Terrorists could use drones loaded with explosives to carry out attacks, a former Royal Navy admiral has warned.
Ex-Navy chief Admiral Lord West of Spithead has called for tighter controls on drones, including a registration list and licenses. At present, there is no registration scheme for drones in the UK.
West’s warning came as the Foreign Office issued a statement on Thursday claiming it has evidence that Islamic State (IS, formerly ISIS/ISIL) is already using drones for propaganda and surveillance purposes.
Former security minister West said that if IS is using drones in its territory, it could also use them in Europe.
“I don’t think our control of drones is as tight as it should be. If they are using them there, then in fact they are probably even easier to use here because you can get them so much easier. You can pop into any store and buy them. Therefore I am very concerned,” he said.
West suggested that drones should be fitted with mandatory technology which makes them inoperative if they go beyond the “boundary of some area.”
“The other thing is, I think buying drones of a certain size – let’s say ones that can carry two pounds weight and above – you should, rather like getting a gun license, have some way of proving who you are and registering,” he said.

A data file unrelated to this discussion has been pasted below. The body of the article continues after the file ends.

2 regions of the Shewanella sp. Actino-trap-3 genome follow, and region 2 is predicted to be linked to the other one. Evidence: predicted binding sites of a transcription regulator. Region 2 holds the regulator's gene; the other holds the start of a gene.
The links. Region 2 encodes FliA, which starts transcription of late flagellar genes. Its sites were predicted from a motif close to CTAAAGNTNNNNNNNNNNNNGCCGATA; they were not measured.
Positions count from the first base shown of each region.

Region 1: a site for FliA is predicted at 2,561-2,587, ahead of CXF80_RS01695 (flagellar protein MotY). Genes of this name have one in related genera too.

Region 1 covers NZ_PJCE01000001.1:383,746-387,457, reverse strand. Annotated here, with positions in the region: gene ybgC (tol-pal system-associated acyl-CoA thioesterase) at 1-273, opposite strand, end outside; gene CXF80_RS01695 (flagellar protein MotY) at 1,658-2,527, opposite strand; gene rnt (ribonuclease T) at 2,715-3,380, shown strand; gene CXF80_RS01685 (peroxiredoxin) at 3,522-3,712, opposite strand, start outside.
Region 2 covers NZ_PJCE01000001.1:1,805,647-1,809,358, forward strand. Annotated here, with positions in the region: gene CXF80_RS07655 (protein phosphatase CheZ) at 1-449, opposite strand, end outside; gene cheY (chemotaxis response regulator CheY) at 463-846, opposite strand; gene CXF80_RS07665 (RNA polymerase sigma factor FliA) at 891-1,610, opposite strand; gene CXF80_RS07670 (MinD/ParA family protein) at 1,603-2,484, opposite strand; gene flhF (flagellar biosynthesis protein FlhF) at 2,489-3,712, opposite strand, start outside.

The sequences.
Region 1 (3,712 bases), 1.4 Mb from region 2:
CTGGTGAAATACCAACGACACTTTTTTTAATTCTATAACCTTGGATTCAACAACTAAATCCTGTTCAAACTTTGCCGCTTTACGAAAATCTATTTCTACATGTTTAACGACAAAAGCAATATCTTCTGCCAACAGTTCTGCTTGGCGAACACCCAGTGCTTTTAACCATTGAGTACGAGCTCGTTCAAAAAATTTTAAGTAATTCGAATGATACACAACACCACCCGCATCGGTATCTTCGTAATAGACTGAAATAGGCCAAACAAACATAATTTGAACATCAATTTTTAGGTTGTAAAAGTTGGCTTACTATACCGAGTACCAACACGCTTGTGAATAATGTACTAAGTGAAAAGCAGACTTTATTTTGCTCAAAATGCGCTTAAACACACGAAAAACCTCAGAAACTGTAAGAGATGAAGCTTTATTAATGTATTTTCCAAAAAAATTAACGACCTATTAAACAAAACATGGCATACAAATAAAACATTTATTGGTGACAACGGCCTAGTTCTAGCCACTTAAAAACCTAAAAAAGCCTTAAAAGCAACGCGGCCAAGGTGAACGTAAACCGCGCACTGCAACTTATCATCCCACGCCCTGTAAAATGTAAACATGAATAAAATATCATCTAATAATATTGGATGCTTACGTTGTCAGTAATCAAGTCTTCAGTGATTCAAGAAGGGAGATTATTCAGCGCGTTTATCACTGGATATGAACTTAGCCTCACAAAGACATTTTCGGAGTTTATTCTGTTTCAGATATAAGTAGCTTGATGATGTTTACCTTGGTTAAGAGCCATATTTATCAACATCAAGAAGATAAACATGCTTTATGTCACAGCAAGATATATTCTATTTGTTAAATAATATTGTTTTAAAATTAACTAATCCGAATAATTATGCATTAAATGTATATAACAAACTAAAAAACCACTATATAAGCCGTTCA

Both Ireland and the US have registration schemes for drones, which British ministers are considering emulating.
Weeks before the Euro 2016 football tournament, the Sun newspaper reported that IS was planning attacks using drones armed with chemical weapons, bombs, and even AK47s.
Meanwhile, a Belgian security source said that data retrieved from the computer of Paris attacks suspect Salah Abdeslam includes the mention of drones. However, it was not clear how they might have been used in an attack.